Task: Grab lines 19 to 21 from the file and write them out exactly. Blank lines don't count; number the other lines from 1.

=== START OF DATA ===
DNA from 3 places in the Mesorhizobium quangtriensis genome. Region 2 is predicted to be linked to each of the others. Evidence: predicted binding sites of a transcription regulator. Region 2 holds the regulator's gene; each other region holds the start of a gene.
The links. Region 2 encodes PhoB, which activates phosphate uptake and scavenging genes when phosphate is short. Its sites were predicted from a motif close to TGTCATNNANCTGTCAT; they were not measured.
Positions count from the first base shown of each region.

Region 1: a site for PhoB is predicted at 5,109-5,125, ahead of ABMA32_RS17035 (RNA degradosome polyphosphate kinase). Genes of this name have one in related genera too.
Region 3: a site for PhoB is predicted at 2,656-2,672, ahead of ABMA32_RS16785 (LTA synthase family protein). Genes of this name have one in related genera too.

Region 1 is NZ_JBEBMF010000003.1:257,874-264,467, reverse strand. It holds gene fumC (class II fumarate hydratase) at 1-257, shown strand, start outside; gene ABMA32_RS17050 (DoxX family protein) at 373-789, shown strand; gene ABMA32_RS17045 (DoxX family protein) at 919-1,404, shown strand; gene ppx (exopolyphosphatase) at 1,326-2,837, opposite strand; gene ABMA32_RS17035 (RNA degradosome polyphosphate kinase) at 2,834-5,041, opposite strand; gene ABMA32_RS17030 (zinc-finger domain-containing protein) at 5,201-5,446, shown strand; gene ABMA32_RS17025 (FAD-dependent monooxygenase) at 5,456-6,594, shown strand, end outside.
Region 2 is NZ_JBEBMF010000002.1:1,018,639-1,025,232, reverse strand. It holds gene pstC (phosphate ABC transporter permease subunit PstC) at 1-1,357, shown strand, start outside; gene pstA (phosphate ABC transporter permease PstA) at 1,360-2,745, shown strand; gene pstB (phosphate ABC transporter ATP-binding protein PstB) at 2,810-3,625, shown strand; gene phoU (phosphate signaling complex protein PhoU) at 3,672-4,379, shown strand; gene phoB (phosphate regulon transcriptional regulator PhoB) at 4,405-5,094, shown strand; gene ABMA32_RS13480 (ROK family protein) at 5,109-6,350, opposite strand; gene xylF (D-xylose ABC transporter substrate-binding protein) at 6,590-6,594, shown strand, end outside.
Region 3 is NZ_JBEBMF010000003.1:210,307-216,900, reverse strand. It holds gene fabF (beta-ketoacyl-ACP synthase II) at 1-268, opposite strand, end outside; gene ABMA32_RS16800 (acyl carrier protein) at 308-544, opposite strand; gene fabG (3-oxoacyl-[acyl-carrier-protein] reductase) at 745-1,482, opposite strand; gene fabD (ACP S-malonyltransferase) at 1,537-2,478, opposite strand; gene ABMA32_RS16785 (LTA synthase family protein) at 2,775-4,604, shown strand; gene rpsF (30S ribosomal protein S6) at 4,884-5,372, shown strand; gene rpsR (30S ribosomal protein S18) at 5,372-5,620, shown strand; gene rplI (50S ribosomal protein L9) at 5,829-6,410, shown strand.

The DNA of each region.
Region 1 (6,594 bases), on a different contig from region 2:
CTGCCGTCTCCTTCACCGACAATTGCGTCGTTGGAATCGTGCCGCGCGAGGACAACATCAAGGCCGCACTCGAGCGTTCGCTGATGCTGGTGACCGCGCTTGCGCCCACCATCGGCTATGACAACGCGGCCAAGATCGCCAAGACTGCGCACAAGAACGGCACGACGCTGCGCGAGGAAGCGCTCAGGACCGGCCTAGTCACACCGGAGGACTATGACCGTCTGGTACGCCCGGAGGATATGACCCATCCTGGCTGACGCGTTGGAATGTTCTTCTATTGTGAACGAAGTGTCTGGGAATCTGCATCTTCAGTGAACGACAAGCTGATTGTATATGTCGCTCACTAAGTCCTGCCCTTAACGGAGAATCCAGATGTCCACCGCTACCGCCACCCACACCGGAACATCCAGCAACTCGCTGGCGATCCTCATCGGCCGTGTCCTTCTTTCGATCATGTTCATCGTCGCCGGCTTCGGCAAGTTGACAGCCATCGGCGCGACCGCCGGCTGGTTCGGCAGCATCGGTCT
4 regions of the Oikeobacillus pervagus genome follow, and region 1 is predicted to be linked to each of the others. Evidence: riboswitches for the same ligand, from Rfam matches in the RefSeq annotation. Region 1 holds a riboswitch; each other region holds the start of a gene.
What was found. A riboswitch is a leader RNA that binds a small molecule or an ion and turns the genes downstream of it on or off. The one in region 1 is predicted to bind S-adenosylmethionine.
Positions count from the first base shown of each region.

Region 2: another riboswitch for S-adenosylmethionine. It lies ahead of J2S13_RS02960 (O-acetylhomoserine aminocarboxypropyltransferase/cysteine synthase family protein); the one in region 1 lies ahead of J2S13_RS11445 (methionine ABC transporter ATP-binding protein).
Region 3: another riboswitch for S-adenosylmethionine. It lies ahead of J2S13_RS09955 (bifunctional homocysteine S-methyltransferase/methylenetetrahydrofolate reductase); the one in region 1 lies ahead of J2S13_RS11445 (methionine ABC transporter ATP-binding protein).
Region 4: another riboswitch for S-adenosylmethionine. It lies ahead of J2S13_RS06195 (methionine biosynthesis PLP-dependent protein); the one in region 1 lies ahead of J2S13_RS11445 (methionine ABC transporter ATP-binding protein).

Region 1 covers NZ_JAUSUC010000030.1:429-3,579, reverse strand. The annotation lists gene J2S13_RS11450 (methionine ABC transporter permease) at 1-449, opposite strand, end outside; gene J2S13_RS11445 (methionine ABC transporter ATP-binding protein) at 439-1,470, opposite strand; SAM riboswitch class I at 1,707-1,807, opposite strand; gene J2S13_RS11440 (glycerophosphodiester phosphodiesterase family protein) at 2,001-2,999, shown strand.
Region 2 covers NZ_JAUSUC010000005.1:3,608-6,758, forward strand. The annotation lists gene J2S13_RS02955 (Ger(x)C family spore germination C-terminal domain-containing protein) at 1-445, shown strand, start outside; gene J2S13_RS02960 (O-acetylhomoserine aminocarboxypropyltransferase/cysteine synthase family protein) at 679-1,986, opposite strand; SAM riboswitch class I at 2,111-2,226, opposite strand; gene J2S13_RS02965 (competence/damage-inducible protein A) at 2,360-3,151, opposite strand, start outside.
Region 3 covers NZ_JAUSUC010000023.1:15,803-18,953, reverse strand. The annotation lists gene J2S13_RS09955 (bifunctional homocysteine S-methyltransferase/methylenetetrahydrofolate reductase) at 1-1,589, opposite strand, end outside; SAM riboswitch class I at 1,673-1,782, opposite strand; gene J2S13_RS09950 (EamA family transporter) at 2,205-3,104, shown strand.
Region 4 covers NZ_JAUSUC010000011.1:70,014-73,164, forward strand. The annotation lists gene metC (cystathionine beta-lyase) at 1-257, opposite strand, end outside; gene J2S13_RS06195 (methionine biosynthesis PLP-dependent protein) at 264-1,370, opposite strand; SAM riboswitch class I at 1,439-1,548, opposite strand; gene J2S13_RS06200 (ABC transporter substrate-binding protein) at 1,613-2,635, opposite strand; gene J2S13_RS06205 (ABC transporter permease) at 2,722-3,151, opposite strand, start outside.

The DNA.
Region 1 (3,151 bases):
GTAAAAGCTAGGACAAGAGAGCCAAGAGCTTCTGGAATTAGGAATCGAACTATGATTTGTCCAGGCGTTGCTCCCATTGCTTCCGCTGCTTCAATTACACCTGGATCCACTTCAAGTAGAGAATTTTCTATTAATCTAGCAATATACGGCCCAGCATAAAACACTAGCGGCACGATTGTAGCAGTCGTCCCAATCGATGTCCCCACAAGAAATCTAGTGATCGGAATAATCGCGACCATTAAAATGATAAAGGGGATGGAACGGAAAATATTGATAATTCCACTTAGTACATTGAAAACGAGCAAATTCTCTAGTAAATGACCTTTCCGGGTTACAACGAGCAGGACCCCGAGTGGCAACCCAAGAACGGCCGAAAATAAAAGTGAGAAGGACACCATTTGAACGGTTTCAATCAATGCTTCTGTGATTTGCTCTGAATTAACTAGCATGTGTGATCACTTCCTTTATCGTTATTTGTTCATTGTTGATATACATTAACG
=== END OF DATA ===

Region 2 covers NZ_JAUSUC010000005.1:3,608-6,758, forward strand. The annotation lists gene J2S13_RS02955 (Ger(x)C family spore germination C-terminal domain-containing protein) at 1-445, shown strand, start outside; gene J2S13_RS02960 (O-acetylhomoserine aminocarboxypropyltransferase/cysteine synthase family protein) at 679-1,986, opposite strand; SAM riboswitch class I at 2,111-2,226, opposite strand; gene J2S13_RS02965 (competence/damage-inducible protein A) at 2,360-3,151, opposite strand, start outside.
Region 3 covers NZ_JAUSUC010000023.1:15,803-18,953, reverse strand. The annotation lists gene J2S13_RS09955 (bifunctional homocysteine S-methyltransferase/methylenetetrahydrofolate reductase) at 1-1,589, opposite strand, end outside; SAM riboswitch class I at 1,673-1,782, opposite strand; gene J2S13_RS09950 (EamA family transporter) at 2,205-3,104, shown strand.
Region 4 covers NZ_JAUSUC010000011.1:70,014-73,164, forward strand. The annotation lists gene metC (cystathionine beta-lyase) at 1-257, opposite strand, end outside; gene J2S13_RS06195 (methionine biosynthesis PLP-dependent protein) at 264-1,370, opposite strand; SAM riboswitch class I at 1,439-1,548, opposite strand; gene J2S13_RS06200 (ABC transporter substrate-binding protein) at 1,613-2,635, opposite strand; gene J2S13_RS06205 (ABC transporter permease) at 2,722-3,151, opposite strand, start outside.